The pilot project, where female condoms were provided to female sex workers (FSW) to help keep HIV infection at bay and undertaken at 11 sites across five States in the country, has met with a good response. The initiative was started on a pilot scale in March last year. Plans are now to scale it up. The scaled-up project will begin in October.
Tamil Nadu was one of the five States where the pilot project was undertaken. The other States were Andhra Pradesh, Karnataka, Maharashtra and West Bengal.
“The overall experience has been good,” said Ms. K. Sujatha Rao, the Director-General of the National AIDS Control Organisation (NACO), Delhi. “We will soon scale up the programme.”
The scaled-up programme will be restricted to four States — Tamil Nadu, Andhra Pradesh, West Bengal and Maharashtra — where the response was better than that in Karnataka.
“If there is a good response [in the four States], then we may scale it up even further [to cover the entire country],” said Ms. Rao. Such a countrywide coverage may happen during the current financial year.
According to Mr. Manoj Gopalakrishna, the response was the best in Tamil Nadu and Andhra Pradesh. Mr. Gopalakrishna is the Chief Executive Officer of Hindustan Latex Family Planning Promotion Trust, Delhi. The Trust provides NACO the technical support for the condom programme.
“The response was the best in Tamil Nadu and Andhra Pradesh, in terms of product usage and repeat buying. The second best were West Bengal and Maharashtra,” said Mr. Gopalakrishna.
“About 90 per cent who bought the product have actually used them. And of the 90 per cent, about 65 per cent used them consistently,” Mr. Gopalakrishna said.
If 5 lakh female condoms were distributed to 64,000 sex workers in the five States in the pilot project, the scaled-up programme in the four States, which may start in October, will see 15 lakh condoms being distributed to the target group.
According to Ms. Supriya Sahu, Project Director of the Tamil Nadu State AIDS Control Society (TANSACS), female condoms will become a part of the strategy in the scaled up programme wherever the project is taken up with sex workers.
The pilot project in Tamil Nadu was taken up in six districts — Chennai, Madurai, Salem, Vellore, Trichy and Kanyakumari. The scaled-up programme will cover all the districts.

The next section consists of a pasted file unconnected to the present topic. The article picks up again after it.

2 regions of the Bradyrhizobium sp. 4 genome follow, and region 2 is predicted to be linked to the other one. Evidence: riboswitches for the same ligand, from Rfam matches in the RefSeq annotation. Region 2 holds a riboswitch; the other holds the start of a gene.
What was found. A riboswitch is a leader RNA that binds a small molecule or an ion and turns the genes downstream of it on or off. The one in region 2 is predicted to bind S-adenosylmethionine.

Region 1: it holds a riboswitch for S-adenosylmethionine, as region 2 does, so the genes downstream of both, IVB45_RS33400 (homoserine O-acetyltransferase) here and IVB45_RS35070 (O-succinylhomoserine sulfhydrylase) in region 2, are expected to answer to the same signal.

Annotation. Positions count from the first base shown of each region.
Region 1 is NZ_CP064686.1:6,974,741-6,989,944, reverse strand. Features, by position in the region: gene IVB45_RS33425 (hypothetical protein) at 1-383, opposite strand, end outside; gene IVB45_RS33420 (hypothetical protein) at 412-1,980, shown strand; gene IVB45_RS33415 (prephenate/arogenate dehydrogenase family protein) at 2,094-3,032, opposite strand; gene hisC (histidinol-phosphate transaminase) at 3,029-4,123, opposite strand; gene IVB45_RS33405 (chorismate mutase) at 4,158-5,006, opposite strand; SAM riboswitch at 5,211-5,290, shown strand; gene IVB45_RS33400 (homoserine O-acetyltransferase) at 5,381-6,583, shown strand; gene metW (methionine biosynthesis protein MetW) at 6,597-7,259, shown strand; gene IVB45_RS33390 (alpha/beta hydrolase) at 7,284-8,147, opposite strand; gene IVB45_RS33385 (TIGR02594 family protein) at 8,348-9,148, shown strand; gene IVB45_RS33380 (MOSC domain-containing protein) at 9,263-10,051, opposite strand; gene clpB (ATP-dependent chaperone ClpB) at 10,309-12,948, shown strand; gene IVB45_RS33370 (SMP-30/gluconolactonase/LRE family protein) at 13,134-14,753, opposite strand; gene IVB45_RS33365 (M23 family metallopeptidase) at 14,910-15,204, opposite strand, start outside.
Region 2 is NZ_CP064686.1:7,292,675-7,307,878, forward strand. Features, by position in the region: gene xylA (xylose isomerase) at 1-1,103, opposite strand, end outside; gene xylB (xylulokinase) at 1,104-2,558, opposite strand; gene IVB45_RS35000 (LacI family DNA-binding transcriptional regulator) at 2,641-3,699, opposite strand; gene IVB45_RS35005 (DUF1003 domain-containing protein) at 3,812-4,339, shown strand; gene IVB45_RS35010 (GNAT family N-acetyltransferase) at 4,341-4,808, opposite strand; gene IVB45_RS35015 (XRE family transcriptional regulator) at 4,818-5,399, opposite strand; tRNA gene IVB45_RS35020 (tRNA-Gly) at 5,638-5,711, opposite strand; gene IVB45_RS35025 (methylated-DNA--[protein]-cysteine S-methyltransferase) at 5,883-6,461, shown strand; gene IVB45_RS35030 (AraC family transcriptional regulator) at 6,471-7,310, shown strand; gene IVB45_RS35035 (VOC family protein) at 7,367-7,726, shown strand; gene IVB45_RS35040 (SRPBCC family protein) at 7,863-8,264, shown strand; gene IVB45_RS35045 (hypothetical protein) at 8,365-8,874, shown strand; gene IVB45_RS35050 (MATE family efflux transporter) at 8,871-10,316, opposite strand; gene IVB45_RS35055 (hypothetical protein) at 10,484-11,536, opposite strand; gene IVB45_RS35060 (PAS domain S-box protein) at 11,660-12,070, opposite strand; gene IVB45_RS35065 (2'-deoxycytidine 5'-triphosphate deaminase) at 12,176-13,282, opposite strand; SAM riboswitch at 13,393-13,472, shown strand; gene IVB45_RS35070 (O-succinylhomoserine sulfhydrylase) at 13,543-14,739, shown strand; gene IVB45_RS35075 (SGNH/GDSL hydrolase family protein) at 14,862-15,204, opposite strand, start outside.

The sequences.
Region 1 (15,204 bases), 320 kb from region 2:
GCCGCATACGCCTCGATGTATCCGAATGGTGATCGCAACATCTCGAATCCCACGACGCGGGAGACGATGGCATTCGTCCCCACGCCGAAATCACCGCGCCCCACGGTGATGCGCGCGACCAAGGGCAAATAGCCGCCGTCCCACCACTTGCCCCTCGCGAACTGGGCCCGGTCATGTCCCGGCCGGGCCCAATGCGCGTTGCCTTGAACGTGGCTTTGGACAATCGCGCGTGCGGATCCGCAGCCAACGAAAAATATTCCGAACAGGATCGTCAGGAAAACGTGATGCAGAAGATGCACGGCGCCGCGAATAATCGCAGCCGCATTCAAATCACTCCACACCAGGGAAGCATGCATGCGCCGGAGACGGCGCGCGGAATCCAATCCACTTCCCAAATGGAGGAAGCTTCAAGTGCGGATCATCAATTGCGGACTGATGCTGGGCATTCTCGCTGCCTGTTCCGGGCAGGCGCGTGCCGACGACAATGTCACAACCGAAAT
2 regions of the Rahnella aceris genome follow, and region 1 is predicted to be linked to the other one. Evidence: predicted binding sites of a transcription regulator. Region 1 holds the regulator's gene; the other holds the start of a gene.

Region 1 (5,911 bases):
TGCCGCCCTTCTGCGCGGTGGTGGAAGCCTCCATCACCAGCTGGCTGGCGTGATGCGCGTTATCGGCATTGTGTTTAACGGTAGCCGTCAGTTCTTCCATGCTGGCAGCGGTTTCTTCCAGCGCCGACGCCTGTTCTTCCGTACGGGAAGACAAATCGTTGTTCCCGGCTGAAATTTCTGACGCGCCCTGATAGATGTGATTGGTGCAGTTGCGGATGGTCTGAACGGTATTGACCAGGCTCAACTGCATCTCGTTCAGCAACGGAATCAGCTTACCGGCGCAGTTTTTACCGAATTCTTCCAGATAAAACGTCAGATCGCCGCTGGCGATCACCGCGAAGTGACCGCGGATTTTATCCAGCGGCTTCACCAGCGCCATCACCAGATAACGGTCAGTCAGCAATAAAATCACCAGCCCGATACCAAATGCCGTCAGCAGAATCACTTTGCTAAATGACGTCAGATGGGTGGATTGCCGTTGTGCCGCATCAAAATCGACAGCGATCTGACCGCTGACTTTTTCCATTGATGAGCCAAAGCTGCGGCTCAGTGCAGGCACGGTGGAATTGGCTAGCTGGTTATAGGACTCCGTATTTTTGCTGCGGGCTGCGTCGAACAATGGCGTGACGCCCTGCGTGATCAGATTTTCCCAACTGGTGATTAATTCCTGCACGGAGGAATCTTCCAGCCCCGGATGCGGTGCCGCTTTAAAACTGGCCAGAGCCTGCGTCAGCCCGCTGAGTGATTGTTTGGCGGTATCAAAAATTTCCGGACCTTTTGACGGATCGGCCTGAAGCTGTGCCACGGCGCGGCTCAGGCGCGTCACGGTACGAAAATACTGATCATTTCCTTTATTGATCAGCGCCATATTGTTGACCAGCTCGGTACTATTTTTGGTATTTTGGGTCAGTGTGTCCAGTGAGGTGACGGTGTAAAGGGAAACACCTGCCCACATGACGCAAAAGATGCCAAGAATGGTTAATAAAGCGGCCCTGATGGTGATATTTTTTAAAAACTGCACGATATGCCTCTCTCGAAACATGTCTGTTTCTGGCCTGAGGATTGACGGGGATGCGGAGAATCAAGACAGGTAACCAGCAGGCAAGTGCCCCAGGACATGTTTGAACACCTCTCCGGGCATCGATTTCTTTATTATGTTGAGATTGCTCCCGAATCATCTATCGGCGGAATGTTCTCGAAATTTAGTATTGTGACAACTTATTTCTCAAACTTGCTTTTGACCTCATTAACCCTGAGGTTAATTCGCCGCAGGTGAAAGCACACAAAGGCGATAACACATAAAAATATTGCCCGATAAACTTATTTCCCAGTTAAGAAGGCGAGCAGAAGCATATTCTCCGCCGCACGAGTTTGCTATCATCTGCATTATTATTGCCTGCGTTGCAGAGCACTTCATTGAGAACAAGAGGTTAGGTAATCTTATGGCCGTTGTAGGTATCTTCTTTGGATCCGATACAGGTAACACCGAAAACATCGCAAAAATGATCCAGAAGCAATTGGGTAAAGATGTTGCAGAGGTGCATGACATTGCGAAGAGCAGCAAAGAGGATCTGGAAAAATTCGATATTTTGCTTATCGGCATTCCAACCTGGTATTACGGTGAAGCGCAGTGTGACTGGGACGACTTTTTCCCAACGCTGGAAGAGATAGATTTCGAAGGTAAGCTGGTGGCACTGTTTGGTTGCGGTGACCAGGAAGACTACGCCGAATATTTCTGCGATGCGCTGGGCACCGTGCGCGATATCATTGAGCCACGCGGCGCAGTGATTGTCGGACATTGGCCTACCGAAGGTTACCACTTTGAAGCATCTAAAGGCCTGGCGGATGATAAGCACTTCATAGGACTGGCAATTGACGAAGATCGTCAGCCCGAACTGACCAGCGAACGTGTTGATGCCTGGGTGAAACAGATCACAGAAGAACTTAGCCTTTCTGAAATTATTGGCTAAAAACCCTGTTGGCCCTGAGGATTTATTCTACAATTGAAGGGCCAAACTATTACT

“We sold more than 80,000 condoms in six months’ time. About 12,000 FSWs were covered under the programme,” Ms. Sahu said.
A female prophylactic greatly empowers women especially when males refuse to use condoms.
And when no medicines are available to cure HIV and no vaccines to prevent infection, the only way to remain uninfected is by not indulging in risky behaviour or by using a prophylactic every time one indulges in such acts.
But for female sex workers, a prophylactic is the only recourse.
“Using a female condom is an ideal choice when men refuse to use condoms,” said Dr. R. Lakshmi Bai, Project Director of TAI-VHS, Chennai.
According to Dr. Bai, the sex workers had to be trained to use it correctly and educated on the need to use them. Motivating them and sending a powerful empowerment message were equally important, especially when the condoms were not provided free of cost.
TAI-VHS had sold 30,000 pieces to NGOs in two districts (Salem and Vellore) over a period of one year. The total number of FSWs covered was 4,200 in the two districts.
Unlike the male condoms, the female prophylactic is not given free of cost. Individuals have to pay Rs.5 a piece. The good response, when the price paid is factored in, makes it all the more encouraging.
The response may be better during the scaled up programme as the cost of the prophylactic will be Rs.3 a piece. “That is because they we will manufacture them in India and not import them from London,” said Mr. Gopalakrishna.
When manufactured in India, the actual cost will be Rs.23 as against Rs.45 when they are imported. And what will be manufactured in India will be the newer second generation ones.